Moving to block 320, the marked elements are stored externally from the source code. When the documentation 25 is stored externally from the code 24, rich formatting may be applied to the documentation and the risk of corrupting the source code by a documenter is reduced. According to one embodiment, each element having a GUID within the source code is stored in a separate list that includes the GUID, the name of the element (which can change) and the corresponding documentation. The documentation may be stored within the list and/or the documentation field could a link or some other reference to the documentation. For example, the documentation field could indicate the file where to find the documentation for the element.

Moving to decision block 330, a determination is made as to whether changes have been made to any of the marked elements within the source code. This determination may be made periodically, upon an action by a user, when the source code is saved, and the like.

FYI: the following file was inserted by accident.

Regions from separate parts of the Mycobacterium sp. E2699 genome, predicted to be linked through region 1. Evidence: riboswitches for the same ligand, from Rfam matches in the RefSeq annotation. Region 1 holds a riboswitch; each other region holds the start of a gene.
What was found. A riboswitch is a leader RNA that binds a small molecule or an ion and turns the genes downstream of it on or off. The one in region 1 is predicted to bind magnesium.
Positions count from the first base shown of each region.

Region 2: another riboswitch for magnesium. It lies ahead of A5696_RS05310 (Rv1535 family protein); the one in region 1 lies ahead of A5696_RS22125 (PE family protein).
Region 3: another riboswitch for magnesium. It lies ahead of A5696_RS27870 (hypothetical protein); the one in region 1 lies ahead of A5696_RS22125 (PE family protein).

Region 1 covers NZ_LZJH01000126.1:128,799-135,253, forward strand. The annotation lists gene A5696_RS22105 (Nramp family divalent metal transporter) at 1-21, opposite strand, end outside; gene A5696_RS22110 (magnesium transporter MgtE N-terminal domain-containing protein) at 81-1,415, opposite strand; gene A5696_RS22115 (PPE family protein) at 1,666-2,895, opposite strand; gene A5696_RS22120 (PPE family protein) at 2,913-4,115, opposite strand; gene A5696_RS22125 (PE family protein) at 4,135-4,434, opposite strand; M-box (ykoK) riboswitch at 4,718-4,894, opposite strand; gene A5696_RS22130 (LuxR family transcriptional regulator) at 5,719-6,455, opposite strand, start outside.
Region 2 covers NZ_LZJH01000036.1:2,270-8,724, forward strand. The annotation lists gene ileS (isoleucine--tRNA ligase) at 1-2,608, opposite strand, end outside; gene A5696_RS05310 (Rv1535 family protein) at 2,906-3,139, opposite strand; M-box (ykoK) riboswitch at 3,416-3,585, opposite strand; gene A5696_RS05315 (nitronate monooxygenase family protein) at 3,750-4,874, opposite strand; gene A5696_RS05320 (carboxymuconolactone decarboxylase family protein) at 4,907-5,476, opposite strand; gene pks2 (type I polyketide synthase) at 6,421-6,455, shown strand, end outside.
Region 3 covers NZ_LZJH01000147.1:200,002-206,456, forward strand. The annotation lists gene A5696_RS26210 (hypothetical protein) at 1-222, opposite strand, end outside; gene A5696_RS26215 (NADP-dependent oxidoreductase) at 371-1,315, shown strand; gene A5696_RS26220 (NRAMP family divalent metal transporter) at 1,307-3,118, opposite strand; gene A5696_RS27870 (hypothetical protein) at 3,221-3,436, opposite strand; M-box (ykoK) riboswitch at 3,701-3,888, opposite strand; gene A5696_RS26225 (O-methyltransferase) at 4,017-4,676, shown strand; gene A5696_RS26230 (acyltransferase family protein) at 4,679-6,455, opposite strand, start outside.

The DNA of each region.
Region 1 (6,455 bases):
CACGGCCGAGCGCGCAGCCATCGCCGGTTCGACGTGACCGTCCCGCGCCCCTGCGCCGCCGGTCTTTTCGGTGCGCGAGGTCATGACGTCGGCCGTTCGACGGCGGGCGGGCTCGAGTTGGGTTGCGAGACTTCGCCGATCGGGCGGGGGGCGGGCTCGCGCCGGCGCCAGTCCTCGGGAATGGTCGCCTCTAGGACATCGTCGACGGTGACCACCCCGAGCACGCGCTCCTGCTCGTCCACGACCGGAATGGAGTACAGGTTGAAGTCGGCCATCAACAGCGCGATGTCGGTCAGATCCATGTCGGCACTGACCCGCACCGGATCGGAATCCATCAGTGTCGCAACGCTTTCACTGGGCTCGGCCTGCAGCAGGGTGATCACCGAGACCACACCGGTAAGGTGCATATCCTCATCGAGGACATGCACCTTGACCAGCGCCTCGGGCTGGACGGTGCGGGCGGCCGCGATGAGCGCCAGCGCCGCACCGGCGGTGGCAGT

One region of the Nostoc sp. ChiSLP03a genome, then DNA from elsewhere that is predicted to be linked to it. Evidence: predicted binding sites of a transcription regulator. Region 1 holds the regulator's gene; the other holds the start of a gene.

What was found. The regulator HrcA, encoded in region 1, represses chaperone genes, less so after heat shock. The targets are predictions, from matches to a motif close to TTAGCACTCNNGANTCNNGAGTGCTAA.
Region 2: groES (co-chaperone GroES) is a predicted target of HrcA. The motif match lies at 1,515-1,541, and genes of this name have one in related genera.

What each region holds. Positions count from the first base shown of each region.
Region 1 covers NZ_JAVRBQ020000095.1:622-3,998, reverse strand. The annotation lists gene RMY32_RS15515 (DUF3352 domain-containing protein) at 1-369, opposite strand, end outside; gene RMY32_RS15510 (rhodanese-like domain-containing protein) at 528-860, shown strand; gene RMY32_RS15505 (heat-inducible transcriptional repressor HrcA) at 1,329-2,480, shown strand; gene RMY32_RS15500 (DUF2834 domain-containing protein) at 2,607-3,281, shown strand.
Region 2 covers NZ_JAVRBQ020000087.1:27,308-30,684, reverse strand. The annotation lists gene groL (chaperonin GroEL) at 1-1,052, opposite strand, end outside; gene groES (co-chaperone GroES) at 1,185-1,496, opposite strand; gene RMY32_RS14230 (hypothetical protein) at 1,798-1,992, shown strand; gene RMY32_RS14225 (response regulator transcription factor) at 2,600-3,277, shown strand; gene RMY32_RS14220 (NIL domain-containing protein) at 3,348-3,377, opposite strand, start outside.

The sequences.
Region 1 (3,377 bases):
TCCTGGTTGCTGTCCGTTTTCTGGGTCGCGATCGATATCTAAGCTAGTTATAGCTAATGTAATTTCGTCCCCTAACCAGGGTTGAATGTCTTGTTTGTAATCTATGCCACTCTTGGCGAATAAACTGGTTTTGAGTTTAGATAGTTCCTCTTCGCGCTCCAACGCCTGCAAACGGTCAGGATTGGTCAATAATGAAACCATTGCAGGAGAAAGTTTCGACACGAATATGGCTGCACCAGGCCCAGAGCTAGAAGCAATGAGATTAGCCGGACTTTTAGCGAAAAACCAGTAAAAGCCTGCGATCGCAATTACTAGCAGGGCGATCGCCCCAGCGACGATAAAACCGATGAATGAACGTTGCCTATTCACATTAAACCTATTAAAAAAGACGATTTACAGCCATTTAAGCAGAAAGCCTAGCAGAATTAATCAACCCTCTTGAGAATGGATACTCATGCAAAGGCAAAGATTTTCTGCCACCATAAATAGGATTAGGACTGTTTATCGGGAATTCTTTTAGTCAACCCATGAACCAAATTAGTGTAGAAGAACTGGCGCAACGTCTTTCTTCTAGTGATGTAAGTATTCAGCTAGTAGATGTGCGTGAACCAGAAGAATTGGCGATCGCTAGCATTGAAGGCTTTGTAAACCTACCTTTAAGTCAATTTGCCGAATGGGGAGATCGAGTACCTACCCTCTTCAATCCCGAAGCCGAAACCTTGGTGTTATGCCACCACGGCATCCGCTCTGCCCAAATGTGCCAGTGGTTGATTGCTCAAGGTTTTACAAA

When no changes have been made to any of the elements the process returns to decision block 330 to wait for changes to an element.

When there are changes made to at least one of the marked elements in the source code, the process moves to block 340 where the documentation for the marked elements that have been changed is updated. An element could change in many different ways. For example, its name could change, an attribute could change, a parameter such as a return value could change, and the like.

The process then flows to an end operation and returns to processing other actions.

The above specification, examples and data provide a complete description of the manufacture and use of the composition of the invention. Since many embodiments of the invention can be made without departing from the spirit and scope of the invention, the invention resides in the claims hereinafter appended.